FRUIT Trees. Some weeks it feels like that's the only thing people want to know about. What can I grow, and how do I grow it?
Ipswich in general has a strange climate - in some areas they get continuous black frosts, other areas nothing.
Some areas get rain others don't. Humidity? What humidity?
With such fluctuations in climatic conditions it's hard sometimes to say what will and won't grow in your backyard. All we can do is go with the law of averages.
In theory if you want to grow peaches, nectarines, pears or apples you will need to grow the tropical variety.
Cherries do not generally fruit well here, nor do plums.
Most if not all varieties of citrus grow like weeds.
Most of the berries and grapes will also grow well.
Mangos and avocados do ridiculously well here too.
I bet you're thinking "yeah but I have all of those. I want something different".
What about growing your own coffee plant or tea plant? A dwarf persimmon or custard apple sounds nice.
Macadamias and pecans can be grown too if you are a little nutty.
Olives and figs to go with your evening wine? Chilli and gingers are sure to spice up your life.
Many fruit tree varieties are now available in dwarf form so they can be grown in pots or small yards - no excuses.
As for care and attention I'm sure we all have some stand-by methods or tricks passed down from your grandfather's father for growing fruit trees.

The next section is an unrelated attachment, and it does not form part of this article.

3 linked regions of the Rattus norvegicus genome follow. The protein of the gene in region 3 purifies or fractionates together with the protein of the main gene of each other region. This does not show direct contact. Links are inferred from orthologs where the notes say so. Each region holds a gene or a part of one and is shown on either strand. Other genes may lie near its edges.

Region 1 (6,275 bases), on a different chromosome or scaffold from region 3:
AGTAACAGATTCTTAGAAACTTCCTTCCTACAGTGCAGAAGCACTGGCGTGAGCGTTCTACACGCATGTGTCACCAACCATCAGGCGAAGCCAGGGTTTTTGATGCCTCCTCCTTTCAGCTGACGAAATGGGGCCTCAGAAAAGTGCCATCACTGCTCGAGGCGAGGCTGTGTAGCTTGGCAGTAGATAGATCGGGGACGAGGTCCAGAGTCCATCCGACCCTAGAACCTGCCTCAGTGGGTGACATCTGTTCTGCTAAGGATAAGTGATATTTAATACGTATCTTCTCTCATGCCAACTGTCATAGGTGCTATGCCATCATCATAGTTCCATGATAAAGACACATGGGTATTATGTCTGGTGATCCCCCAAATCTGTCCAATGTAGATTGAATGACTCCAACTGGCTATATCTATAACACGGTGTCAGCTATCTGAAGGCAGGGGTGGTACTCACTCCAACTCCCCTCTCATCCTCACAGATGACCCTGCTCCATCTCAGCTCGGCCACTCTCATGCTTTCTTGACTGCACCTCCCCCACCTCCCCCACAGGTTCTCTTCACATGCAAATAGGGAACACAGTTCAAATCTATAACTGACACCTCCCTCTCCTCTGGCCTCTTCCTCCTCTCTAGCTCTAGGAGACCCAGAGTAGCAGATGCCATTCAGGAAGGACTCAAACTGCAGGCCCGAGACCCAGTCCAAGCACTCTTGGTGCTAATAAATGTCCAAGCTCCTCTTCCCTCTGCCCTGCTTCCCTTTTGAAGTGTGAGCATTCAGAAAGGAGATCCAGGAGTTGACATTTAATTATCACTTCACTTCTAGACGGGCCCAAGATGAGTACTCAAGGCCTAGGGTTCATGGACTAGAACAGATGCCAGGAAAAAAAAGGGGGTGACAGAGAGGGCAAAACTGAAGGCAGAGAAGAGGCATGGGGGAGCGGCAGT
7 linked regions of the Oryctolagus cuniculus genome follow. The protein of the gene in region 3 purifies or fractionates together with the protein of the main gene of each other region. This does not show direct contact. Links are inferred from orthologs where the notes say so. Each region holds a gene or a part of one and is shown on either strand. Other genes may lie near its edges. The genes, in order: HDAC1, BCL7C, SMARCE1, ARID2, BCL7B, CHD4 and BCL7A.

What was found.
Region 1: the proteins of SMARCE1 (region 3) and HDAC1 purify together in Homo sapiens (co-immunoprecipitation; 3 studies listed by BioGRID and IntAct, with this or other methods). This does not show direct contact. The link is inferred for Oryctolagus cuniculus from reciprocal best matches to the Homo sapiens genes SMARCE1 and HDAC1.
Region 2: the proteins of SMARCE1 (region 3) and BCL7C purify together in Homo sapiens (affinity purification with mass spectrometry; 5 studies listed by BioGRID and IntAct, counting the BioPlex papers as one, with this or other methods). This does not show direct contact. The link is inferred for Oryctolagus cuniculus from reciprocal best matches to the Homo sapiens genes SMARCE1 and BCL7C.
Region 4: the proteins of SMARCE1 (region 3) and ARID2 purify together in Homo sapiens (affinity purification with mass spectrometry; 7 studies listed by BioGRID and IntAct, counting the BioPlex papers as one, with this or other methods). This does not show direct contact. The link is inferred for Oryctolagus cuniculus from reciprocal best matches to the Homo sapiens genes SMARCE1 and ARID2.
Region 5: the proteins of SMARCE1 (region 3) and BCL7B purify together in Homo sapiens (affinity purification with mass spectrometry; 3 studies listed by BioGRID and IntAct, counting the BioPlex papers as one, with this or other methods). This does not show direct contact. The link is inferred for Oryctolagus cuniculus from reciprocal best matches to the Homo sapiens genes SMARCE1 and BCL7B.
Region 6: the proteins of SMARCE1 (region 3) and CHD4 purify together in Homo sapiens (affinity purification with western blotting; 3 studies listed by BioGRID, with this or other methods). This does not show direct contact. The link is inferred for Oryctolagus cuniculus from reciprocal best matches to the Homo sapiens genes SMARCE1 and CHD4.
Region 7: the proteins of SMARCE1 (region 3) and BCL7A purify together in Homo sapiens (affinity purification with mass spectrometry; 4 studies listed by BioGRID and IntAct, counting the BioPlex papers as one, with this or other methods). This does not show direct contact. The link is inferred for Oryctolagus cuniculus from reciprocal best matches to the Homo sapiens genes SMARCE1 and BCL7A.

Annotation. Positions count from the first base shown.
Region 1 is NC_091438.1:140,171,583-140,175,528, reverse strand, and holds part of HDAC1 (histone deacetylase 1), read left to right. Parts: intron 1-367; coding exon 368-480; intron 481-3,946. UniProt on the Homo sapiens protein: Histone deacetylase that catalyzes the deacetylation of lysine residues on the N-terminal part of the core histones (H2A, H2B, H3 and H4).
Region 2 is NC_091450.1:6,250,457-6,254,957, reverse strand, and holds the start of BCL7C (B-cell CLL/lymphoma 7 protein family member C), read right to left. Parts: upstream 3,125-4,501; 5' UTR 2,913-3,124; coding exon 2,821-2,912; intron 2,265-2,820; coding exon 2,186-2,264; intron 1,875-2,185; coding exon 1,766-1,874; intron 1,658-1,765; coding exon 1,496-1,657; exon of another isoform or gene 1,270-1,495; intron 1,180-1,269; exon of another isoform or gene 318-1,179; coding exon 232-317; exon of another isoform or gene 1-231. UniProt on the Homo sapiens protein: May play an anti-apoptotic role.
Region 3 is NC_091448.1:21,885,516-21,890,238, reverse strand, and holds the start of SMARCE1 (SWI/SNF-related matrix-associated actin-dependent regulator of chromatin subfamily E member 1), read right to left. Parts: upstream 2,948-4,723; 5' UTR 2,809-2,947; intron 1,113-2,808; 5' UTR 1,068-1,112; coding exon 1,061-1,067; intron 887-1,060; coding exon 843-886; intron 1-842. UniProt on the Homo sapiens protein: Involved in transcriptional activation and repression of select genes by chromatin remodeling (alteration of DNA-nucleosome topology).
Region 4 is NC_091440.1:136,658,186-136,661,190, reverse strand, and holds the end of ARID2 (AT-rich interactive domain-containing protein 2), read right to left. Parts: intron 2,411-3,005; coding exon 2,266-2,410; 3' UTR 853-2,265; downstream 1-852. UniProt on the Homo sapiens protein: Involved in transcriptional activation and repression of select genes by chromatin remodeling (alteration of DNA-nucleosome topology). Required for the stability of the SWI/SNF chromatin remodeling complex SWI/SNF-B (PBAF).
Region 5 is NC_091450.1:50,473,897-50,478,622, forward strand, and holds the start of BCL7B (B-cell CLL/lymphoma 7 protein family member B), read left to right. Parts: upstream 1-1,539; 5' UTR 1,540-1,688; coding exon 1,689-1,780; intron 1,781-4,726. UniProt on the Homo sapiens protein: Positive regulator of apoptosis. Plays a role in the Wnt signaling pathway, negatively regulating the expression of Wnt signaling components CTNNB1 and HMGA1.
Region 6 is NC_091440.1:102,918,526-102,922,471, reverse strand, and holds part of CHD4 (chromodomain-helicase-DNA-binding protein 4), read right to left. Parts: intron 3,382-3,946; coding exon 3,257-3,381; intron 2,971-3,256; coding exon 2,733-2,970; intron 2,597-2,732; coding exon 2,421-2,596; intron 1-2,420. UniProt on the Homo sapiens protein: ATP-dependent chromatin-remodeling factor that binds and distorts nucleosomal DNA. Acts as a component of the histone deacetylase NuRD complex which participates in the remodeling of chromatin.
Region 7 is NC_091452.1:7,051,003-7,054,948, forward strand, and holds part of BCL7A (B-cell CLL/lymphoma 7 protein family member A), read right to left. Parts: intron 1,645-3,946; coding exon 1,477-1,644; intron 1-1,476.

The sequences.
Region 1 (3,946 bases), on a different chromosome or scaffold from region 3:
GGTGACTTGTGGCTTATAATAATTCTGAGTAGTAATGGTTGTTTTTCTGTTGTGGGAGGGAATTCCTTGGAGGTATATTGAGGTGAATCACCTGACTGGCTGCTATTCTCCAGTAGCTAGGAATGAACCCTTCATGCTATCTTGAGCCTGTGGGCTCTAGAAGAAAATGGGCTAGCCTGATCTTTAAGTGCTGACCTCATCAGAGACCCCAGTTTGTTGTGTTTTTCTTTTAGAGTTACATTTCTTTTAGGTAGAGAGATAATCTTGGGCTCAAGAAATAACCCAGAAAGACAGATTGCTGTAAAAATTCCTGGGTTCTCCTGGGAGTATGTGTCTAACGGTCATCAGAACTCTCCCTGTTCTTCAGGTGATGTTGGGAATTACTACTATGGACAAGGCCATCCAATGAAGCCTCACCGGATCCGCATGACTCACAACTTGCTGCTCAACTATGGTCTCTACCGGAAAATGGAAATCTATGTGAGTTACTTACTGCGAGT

You know me though - I like the simple things in life. Just remember, fruit trees are heavy feeders so they do need a bit more care and attention compared to the rest of your garden.
I fertilise my fruit trees with Organic Link, a complete slow release, organic granular fertiliser, every two months.
When they start to fruit I try to use Triple Boost, a complete organic liquid fertiliser, every fortnight.
After fruiting I will sometimes also give them a feed with Bio Trace, a complete organic liquid trace element mix.
When insects attack it can sometimes be a sign of an unhealthy tree. The same goes for humans; we are all likely to get sick when we are run down.
I usually find a good trim and a hefty dose of Organic Link fertiliser does the trick.
I use a fruit fly trap and eco-naturalure to help combat fruit flies and a pyrethrum based spray to get rid of caterpillars, grasshoppers etc.
Some other nasty insects do attack fruit trees and they will need specific treatment. So always ask for advice from one of the Trevallan girls.
Poor fruit, fruit drop or no fruit on a healthy tree is usually a sign that your soil needs some sulphate of potash. Sulphate of potash can be used in liquid or granular form.
Liquid is fast acting but needs to be done regularly. Granular is slow acting but will last longer in the soil. Which one to use depends on the situation.
This weekend plant yourself an orchard that you can harvest all year long.
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